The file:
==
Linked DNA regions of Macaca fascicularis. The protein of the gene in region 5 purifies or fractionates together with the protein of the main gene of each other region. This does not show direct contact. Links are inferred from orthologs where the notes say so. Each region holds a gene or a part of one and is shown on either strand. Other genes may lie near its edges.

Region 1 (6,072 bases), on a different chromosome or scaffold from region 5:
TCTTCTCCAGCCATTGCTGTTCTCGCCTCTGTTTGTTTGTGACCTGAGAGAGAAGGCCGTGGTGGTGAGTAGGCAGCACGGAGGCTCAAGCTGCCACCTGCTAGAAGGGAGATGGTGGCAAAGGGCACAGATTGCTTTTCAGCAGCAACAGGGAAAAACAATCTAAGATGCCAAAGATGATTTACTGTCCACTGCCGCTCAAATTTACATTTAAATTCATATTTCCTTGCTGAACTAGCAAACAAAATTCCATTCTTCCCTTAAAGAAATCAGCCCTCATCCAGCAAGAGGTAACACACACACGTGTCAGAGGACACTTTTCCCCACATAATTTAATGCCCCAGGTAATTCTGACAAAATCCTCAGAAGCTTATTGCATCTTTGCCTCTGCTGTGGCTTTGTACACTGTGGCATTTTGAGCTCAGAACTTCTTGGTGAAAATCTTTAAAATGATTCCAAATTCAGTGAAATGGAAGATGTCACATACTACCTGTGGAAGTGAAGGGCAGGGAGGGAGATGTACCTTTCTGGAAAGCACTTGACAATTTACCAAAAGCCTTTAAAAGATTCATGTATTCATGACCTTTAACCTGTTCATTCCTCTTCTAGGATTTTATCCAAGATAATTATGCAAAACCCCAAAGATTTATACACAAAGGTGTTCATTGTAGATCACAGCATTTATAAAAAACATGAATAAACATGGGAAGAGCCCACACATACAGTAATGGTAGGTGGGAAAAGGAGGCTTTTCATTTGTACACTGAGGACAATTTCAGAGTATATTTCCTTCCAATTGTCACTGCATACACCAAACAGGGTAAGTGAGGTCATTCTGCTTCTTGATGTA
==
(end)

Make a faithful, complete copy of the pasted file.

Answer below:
Linked DNA regions of Macaca fascicularis. The protein of the gene in region 5 purifies or fractionates together with the protein of the main gene of each other region. This does not show direct contact. Links are inferred from orthologs where the notes say so. Each region holds a gene or a part of one and is shown on either strand. Other genes may lie near its edges.

Region 1 (6,072 bases), on a different chromosome or scaffold from region 5:
TCTTCTCCAGCCATTGCTGTTCTCGCCTCTGTTTGTTTGTGACCTGAGAGAGAAGGCCGTGGTGGTGAGTAGGCAGCACGGAGGCTCAAGCTGCCACCTGCTAGAAGGGAGATGGTGGCAAAGGGCACAGATTGCTTTTCAGCAGCAACAGGGAAAAACAATCTAAGATGCCAAAGATGATTTACTGTCCACTGCCGCTCAAATTTACATTTAAATTCATATTTCCTTGCTGAACTAGCAAACAAAATTCCATTCTTCCCTTAAAGAAATCAGCCCTCATCCAGCAAGAGGTAACACACACACGTGTCAGAGGACACTTTTCCCCACATAATTTAATGCCCCAGGTAATTCTGACAAAATCCTCAGAAGCTTATTGCATCTTTGCCTCTGCTGTGGCTTTGTACACTGTGGCATTTTGAGCTCAGAACTTCTTGGTGAAAATCTTTAAAATGATTCCAAATTCAGTGAAATGGAAGATGTCACATACTACCTGTGGAAGTGAAGGGCAGGGAGGGAGATGTACCTTTCTGGAAAGCACTTGACAATTTACCAAAAGCCTTTAAAAGATTCATGTATTCATGACCTTTAACCTGTTCATTCCTCTTCTAGGATTTTATCCAAGATAATTATGCAAAACCCCAAAGATTTATACACAAAGGTGTTCATTGTAGATCACAGCATTTATAAAAAACATGAATAAACATGGGAAGAGCCCACACATACAGTAATGGTAGGTGGGAAAAGGAGGCTTTTCATTTGTACACTGAGGACAATTTCAGAGTATATTTCCTTCCAATTGTCACTGCATACACCAAACAGGGTAAGTGAGGTCATTCTGCTTCTTGATGTA